Sets

The key to it all is using Sets, more specifically the generic HashSet<T>Class type. HashSets provide an Add method for adding items to the set, as well as a Contains method to check if the item is in the set. A HashSet is a container, so HashSet<Corridor> provides an easy way to check the attachments between corridors.

For rooms, there’s a HashSet<DungeonRoom>. This holds a set of all rooms that can currently be reached from a particular room. When two corridors meet, the two start rooms do a HashSet.UnionWith() with each other; so if room 1 and room 2 get connected, and room 1 is already connected to rooms 3, 5 and 7, and room 2 to rooms 4, 6 and 8, rooms 1-8 are now connected.

The level is constructed by adding corridors until all rooms are linked together. Note that when a room is created, it adds itself to the linked rooms. That’s this odd-looking line in the DungeonRoom Constructor:

ConnectedRooms.Add(this);

This is a convenience, so when two rooms are linked, there’s no need to explicitly add them to each others’ ConnectedRooms set.

Program Architecture

There are classes for dungeon rooms, levels, corridors and the dungeon itself, but the bulk of the work is done at the dungeon level and the corridors. Corridors are constructed with a reference to the Map, and the Map holds every corridor location (thanks to the LocationType of Corridor as well as links to the corridor objects).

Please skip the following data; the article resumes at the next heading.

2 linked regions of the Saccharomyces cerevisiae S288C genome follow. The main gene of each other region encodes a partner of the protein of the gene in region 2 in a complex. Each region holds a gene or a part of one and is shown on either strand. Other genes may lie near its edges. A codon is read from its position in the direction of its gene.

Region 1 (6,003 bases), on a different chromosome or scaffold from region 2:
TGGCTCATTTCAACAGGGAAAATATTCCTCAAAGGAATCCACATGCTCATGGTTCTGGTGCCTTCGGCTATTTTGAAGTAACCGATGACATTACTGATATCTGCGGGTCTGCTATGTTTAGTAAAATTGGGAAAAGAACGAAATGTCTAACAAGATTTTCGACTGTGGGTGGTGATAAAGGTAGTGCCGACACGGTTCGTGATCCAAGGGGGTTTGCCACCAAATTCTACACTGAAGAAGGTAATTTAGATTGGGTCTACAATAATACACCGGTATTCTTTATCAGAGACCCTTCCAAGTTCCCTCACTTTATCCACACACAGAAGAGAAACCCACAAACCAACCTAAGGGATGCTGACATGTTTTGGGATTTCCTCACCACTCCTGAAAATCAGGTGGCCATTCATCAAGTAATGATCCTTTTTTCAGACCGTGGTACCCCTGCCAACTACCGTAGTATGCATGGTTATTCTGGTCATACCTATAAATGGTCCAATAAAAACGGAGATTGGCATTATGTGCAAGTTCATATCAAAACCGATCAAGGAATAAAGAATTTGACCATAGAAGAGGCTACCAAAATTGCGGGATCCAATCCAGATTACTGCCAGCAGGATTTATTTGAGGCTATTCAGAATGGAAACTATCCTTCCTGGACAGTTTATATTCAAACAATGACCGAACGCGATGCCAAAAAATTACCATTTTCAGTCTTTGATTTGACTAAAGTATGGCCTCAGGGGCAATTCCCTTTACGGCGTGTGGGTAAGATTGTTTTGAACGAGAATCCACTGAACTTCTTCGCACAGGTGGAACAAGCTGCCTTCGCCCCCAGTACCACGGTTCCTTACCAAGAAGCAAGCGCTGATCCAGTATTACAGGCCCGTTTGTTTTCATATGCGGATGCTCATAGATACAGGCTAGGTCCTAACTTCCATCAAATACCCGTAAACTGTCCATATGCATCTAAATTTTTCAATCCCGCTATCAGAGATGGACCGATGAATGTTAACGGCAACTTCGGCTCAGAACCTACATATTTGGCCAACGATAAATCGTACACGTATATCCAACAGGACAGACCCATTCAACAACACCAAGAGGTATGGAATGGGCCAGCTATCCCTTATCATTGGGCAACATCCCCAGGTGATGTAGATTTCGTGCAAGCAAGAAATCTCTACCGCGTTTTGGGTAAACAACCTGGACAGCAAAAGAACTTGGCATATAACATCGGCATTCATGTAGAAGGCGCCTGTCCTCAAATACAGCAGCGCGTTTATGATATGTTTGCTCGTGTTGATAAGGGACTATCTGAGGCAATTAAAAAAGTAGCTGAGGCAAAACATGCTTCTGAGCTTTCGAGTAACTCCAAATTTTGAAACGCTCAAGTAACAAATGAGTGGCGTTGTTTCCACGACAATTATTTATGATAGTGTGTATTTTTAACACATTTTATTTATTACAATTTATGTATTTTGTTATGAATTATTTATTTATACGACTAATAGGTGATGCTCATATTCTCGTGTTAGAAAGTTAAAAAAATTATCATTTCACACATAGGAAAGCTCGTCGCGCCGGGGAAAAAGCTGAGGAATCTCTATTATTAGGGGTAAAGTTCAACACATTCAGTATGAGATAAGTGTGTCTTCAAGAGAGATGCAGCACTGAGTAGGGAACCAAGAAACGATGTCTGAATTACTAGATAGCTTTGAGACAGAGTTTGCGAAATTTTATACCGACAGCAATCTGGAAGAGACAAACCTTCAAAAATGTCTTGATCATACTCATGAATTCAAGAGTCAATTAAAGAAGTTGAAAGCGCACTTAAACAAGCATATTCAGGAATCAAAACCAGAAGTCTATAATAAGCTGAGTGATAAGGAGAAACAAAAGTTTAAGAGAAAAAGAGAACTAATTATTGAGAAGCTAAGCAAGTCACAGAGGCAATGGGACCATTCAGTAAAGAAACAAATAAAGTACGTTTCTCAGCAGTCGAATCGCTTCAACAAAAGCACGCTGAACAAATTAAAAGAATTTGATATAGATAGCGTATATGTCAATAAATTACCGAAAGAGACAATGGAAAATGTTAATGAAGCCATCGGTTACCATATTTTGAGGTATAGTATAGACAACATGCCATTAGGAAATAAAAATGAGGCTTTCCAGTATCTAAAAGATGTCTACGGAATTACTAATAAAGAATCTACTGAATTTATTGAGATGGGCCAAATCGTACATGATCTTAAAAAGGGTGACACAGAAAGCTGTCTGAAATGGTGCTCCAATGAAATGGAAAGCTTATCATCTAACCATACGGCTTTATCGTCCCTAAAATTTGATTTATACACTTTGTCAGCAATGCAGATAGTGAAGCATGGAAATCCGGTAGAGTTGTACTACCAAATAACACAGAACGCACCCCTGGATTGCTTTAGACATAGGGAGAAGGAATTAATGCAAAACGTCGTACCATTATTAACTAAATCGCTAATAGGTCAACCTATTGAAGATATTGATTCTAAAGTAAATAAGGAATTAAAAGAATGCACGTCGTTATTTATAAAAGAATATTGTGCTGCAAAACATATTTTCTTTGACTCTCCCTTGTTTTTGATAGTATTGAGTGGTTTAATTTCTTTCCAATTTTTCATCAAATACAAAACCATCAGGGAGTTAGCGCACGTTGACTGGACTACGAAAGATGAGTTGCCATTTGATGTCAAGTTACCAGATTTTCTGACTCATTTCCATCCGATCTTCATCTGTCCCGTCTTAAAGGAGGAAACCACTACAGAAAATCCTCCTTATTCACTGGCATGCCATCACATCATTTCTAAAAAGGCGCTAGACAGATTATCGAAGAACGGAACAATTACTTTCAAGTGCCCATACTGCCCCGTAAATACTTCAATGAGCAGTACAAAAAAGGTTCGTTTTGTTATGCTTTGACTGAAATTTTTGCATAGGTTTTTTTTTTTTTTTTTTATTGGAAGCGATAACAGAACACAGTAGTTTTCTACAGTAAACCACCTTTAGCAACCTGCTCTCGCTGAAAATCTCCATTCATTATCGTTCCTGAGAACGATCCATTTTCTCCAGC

As corridors grow, the program places temporary corridor markers. If a corridor can’t link to another room or corridor, the program considers the attempt a failure and removes it. If it succeeds, the corridor is made final, and the temporary marker replaced with a permanent one.

Conclusion

Looking back at my original code, I’m amazed I got it working in the first place. The conversion was thrown together very quickly and is not a shining example of C#. For instance, I use a class Atts for holding some common functions and a little bit of global data; there are also a couple of places where corridor placement could have been optimized better. However, the dungeon generation is still very fast, and could provide a good programming example for anyone exploring what C# can do.

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Image: David Bolton

2 Responses to “Building a Dungeon Generator in C#”

  1. Wow! I used to have all of Angband’s generate.c printed out on giant ultra-wide green-and-white fanfold paper from the University of Houston computer lab back in 1995. Roommate had a Moria frog-knows from the hand-me-down computer he got from his brother, and I researched through the variants from there, and still have it on my current laptop. (Last character died to a pack of gravity hounds… it wasn’t pretty.)

    Could you elaborate on how the dungeon code originally got stuck together with the rest of the game, and what the scene was like in the early days of Roguelikes?